GIOIA: Backstage behavior. For the Broncos, you have to be over-qualified to make the team (technically speaking). The auditions consist of technical dance skills that just aren’t possible in boots and chaps, on grass in game day elements. So, everyone is very technically capable of performing the dancing responsibilities. The hardest part for most dancers is that our team culture and legacy is very important to us. It’s no longer about just dancing. It’s about who you are as a human and how you can grow to be the absolute best version of yourself.
What’s your favorite part about being a dance captain?
ERIKA: I get to help people. I also get to solve conflicts or struggles in a show that’s maybe unsafe for someone. I get to lead and that’s such an amazing feeling.
GIZELLE: My favorite part about being a dance captain is getting to train new people that come into parade. They are always excited to be there and eager to learn. Makes me feel happy that I get to be in this position. I’m proud to be able to teach them something they, usually, have been wanting to learn for a long time.
DANNY: I really enjoy the extra responsibility that comes with being a dance captain on ships. And the way that some people look up to me and being a role model in a way is rewarding at the end of the day.
GIOIA: My favorite part about being a dance captain is having the opportunity to motivate others to be their best! We all have moments of doubts and insecurity, especially in an industry where “better luck next time” is more common than “you’re booked.” So having a platform to encourage the women around me to just go for it and that they are worth it… that’s an opportunity I really cherish.
What’s the most difficult part of your job?
ERIKA: Coming back to respect! Honestly, I haven’t had too many issues but there have been some instances where I get a whole lot of attitude when I give a note; And that’s just not any fun! It makes the situation weird and who wants that? Let’s have fun and help each other succeed.
GIZELLE: The most difficult part of my job is making sure that I know all of the different contingencies that may happen throughout the day. Whether it be we lost some of the cast, floats are down, weather, anything and everything, I need to be on step ahead and know what happens so everyone can feel confident enough to go out and still do the best show.
DANNY: Holding back my emotion. I am a very passionate person and so just staying neutral is sometimes very difficult.
What do you plan to do next in your career?
ERIKA: I’m hoping to step my foot into being a performance coordinator (which is basically an assistant to the show directors) at Universal Orlando. I already love being a captain and I know that if I get the chance to become a performance coordinator, it will push me to be a better leader and I want nothing more than to grow.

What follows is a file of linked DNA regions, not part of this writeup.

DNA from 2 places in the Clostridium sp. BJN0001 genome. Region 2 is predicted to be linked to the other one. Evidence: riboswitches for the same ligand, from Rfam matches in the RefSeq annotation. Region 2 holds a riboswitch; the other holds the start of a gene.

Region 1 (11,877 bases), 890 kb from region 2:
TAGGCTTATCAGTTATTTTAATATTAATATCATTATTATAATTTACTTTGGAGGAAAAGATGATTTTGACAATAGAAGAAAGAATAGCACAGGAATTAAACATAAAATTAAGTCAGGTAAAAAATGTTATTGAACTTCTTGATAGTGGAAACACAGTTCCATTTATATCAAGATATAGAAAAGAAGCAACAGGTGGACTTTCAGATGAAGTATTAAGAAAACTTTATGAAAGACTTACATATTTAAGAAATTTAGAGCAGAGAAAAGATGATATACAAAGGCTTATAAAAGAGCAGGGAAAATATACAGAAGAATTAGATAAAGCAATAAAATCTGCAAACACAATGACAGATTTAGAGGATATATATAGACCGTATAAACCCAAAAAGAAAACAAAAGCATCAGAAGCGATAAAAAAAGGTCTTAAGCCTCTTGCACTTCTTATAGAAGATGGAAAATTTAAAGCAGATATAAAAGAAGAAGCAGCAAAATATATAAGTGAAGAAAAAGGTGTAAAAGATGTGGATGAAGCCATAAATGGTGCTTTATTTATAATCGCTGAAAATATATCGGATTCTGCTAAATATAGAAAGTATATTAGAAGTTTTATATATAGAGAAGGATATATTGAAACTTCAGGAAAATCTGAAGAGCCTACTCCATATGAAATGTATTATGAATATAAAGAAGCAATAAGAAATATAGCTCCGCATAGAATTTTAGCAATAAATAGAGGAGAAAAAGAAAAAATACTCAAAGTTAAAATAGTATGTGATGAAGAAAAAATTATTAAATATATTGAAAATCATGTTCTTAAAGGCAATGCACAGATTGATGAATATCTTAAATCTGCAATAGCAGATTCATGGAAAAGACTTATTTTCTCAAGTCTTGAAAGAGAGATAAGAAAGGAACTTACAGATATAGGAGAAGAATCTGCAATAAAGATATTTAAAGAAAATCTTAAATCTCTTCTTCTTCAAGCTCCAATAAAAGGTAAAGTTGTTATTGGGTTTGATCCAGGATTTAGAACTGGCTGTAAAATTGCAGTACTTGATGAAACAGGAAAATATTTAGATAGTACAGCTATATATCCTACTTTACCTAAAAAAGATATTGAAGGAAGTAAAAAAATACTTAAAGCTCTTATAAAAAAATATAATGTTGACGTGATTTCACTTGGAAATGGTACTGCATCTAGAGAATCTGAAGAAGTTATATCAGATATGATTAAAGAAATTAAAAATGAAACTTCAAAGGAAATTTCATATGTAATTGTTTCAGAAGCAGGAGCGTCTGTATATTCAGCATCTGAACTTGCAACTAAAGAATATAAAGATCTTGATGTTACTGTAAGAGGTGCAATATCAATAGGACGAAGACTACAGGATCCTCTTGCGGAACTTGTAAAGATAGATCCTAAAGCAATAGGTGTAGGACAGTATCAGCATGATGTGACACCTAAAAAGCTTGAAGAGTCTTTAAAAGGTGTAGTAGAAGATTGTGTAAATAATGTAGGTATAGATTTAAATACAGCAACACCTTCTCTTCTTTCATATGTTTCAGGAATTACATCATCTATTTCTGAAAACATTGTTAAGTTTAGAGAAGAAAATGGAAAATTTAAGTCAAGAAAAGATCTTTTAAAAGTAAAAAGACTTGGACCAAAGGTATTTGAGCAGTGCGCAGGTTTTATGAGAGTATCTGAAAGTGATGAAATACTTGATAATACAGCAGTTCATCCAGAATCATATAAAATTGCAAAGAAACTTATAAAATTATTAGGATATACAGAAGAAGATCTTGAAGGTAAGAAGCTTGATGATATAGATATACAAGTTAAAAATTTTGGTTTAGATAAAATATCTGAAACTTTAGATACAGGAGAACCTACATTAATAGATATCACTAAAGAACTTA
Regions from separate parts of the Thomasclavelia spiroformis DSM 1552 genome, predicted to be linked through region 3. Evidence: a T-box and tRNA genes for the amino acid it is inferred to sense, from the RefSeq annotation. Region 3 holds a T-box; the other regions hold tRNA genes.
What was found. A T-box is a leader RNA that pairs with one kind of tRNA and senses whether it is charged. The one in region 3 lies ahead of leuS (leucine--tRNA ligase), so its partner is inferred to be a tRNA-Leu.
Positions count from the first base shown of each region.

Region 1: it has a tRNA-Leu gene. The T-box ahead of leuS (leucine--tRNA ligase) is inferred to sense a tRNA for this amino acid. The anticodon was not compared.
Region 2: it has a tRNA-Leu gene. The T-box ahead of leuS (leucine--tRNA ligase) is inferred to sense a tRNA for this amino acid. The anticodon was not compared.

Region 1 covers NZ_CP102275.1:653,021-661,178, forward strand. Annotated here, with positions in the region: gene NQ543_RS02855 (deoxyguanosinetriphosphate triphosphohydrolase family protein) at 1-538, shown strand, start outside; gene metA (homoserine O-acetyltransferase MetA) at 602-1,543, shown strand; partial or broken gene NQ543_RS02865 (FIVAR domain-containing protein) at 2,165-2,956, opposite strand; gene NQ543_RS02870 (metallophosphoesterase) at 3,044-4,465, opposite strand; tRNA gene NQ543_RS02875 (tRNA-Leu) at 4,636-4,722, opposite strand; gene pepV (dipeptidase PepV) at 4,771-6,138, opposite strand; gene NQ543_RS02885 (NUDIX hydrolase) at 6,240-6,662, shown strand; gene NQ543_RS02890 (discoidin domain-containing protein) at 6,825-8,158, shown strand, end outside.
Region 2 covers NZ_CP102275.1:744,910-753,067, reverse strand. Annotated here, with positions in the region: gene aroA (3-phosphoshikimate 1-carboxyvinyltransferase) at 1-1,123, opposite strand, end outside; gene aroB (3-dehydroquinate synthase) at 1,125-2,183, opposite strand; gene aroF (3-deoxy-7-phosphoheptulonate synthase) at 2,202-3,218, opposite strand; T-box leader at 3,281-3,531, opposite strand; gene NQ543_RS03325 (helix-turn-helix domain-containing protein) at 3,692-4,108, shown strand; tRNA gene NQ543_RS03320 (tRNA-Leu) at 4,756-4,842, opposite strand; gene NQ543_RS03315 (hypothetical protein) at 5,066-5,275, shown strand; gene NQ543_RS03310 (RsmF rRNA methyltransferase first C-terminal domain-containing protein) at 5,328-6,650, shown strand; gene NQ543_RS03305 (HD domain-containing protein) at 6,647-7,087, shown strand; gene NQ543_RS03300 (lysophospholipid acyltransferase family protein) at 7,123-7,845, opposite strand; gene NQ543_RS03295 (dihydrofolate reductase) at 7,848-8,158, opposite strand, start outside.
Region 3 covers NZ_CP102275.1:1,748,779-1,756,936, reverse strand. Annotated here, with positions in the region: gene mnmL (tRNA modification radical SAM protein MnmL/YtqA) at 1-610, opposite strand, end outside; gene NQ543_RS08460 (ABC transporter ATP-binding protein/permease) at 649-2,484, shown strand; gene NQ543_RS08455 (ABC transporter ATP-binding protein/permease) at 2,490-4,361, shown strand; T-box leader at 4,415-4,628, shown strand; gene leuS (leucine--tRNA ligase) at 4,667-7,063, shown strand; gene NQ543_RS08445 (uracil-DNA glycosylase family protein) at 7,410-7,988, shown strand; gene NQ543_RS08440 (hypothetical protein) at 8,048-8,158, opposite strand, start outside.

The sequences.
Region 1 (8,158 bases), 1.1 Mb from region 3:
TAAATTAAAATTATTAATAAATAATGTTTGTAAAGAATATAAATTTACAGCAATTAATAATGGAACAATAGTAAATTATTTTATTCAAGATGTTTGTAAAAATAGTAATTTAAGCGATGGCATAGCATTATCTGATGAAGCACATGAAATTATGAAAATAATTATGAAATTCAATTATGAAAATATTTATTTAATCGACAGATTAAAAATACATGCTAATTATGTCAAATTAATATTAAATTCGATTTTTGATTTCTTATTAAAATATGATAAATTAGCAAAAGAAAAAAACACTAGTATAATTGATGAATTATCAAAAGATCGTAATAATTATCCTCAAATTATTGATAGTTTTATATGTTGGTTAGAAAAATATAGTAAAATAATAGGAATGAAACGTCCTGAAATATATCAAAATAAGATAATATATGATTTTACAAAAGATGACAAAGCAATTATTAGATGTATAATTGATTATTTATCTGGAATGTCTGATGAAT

GIZELLE: Next in my career I would want to travel the world as a back-up dancer for an artist. That would be my ultimate dream as a dancer.
DANNY: I have a couple more contracts left in me but my next move will be stepping into a rehearsal director position teaching the production shows to new casts at the studios in Miami.
GIOIA: Ultimately, I want to open up my own dance studio in the mountains. I would love to work on a cruise ship as well!
What advice do you have for dancers who aspire to be a dance captain in the future?
ERIKA: Be confident, show respect, and be organized. There are so many more traits to being a leader but those three are what I remember to be each and every day.
GIZELLE: Have fun, be adaptable, and be one step ahead of the game. All eyes are on you most of the time and it can be hard. So just be yourself and everyone will respect you. It’s an easy job that people can take too seriously. Enjoy being a dance captain and people will enjoy you in that position.
DANNY: If you are passionate about it and it’s not about the money (or the cabin) then go for it. It’s very difficult but it’s one of the most rewarding things I’ve ever done.
GIOIA: Work hard, learn from your Veterans, and put the team first.
So, what can we take from this?
As a dancer with a dance captain to report to, I strive to be good at applying notes with zero attitude attached, be flexible and kind as I know how difficult it can be to succeed as a dance captain, and to stay under the radar so that my dance captain doesn’t have to deal with me in an administrative manner like being on time or putting away my costumes.
As someone planning to move into the dance captain role on ships after working as a dance captain in a theme park, I’m definitely taking into consideration the stress of never really leaving work. It’s very different being able to “go home” and get away from a particularly upsetting day at work. Versus on a ship where that problem never really leaves. I think my biggest struggle will be like Danny's and taking things too personally.
My other dance captain friends: I’d love to hear from you and add to this post! Leave your answers in the comments or send me a message here.
I’m liking this interview thing. Coming soon: Makeup artists’ tips and favs